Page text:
Monday, June 24, 2013

The G.O.D. Factor - A Three Chord Strand


Three is a pretty special number.

wikipedia.com 
In fact – it’s used a LOT

3 Stooges

3 Little Pigs

3 French Hens

3 Blind Mice

3 points on a triangle

A trilogy

3 is important. Even for God.

The Father, Son, and the Holy Spirit J

But how does it play out in our novels?

http://www.whatchristianswanttoknow.com 
Well, in most of our novels there are two main characters, but in Christian fiction there is an ‘invisible’ third.

God.

So I’m going to chat today about the God factor in your fiction.

Since we are Christians, our worldview tends to be different (or it ought to be) so that difference automatically comes out in our writing. But how?

Here are some aspects of this G.O.D. factor in your fiction.

Does your story have G.O.D. in it? J

1.       Genuineness – or plausibility. Is the spiritual thread believable? Have you created a spiritual arc which presents the truth of the Gospel in a believable way with your characters? Your story?

This one will go hand-in-hand with #2.


Siri Mitchell does this extremely well in her historical novel, Love’s Pursuit. In the beginning, the Puritan heroine would not just up and leave her community to go with this heretical man – but the pull of faith and wealth of questions posed to her along the storyline, makes her end choice believable. Are you characters making believable spiritual choices?


2.       Organic – Does it flow naturally from your story? From your characters?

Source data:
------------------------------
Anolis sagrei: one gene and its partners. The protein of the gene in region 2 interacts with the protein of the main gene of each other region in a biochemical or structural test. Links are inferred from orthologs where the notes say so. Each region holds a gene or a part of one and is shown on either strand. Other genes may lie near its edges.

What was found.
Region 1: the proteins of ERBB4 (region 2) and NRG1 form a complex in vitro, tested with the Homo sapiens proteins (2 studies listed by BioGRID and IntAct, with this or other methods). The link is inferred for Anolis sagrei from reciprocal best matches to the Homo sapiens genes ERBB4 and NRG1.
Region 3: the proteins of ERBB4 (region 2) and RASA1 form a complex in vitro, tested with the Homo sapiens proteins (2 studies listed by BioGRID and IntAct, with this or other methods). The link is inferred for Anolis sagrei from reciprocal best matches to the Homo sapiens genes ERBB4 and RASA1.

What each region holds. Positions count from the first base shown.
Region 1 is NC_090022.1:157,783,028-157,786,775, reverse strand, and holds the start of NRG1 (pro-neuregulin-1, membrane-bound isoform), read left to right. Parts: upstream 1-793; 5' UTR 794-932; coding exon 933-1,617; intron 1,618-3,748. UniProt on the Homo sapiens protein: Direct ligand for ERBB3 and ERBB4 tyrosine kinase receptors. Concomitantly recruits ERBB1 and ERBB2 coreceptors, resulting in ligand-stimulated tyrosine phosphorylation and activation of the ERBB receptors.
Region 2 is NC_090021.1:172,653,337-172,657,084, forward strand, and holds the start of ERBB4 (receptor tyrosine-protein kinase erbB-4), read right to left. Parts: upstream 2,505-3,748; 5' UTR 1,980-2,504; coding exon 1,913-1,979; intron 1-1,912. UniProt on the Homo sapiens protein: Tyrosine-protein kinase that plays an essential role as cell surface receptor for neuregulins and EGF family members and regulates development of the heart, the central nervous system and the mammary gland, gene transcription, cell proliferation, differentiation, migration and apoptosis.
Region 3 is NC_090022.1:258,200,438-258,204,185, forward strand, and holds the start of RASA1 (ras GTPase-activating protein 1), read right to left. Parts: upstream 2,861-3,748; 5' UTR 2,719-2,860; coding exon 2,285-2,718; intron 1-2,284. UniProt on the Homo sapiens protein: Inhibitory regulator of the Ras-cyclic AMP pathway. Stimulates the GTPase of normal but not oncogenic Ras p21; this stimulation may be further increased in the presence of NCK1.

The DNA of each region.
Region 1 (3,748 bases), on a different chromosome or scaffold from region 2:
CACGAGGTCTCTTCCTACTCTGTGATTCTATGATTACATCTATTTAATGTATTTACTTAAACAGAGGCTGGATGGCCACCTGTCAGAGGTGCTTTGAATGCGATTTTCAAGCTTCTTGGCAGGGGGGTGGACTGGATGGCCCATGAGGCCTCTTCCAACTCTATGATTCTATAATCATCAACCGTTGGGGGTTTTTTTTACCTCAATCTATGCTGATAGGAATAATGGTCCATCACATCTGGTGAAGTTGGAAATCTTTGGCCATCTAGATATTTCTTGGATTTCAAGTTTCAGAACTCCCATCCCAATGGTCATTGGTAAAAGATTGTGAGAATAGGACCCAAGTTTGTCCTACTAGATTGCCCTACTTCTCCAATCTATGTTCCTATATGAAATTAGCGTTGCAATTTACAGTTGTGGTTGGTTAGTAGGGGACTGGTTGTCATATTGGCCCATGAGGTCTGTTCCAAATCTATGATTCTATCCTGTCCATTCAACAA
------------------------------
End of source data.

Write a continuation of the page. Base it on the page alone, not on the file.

The way God works with his people is a beautiful conundrum of generically-the-same and mysteriously unique.

Not everyone has the same ‘story’ of salvation. Not every relationship or sermon connects to our hearts the same way. Why should it with your characters?

Because God’s gifts to his kids are specific to THEM, then His way of touching and shaping their lives will be different too. God’s whisper to a quiet, more timid character may shake in complete opposition to his ‘shout’ in a bolder, more extroverted character’s life.


He may have asked both Andrew and Saul-turned-Paul to ‘follow him’, but the way in which he called them was uniquely set for their circumstances and their personalities. Paul needed a slap, not a nudge.


3.       Dependable – or consistent? Do you keep the amount of your spiritual thread consistent throughout the story? Is it all housed within one area? The middle? The end? Do you keep it light throughout? Subtle throughout or is your thread deeper and more overt?

I’ve been surprised in books before where God’s name emerged on the last page, but he wasn’t mentioned (or even alluded to) in any other part of the book. Whether overt or covert, the spiritual thread should be consistently interwoven.

Some of us are going to write the Christian thread in an overt manner. Some in a more subtle manner; And others will weave it in with barely a hint. None of them are right or wrong, but each is as unique as the way God touches our own lives.

In my novels, the spiritual thread is my focal point. 

Characters start dancing in my head along with a story question. I think of internal/external motivations, but, as the characters emerge, I ‘look’ at them and ask these questions too: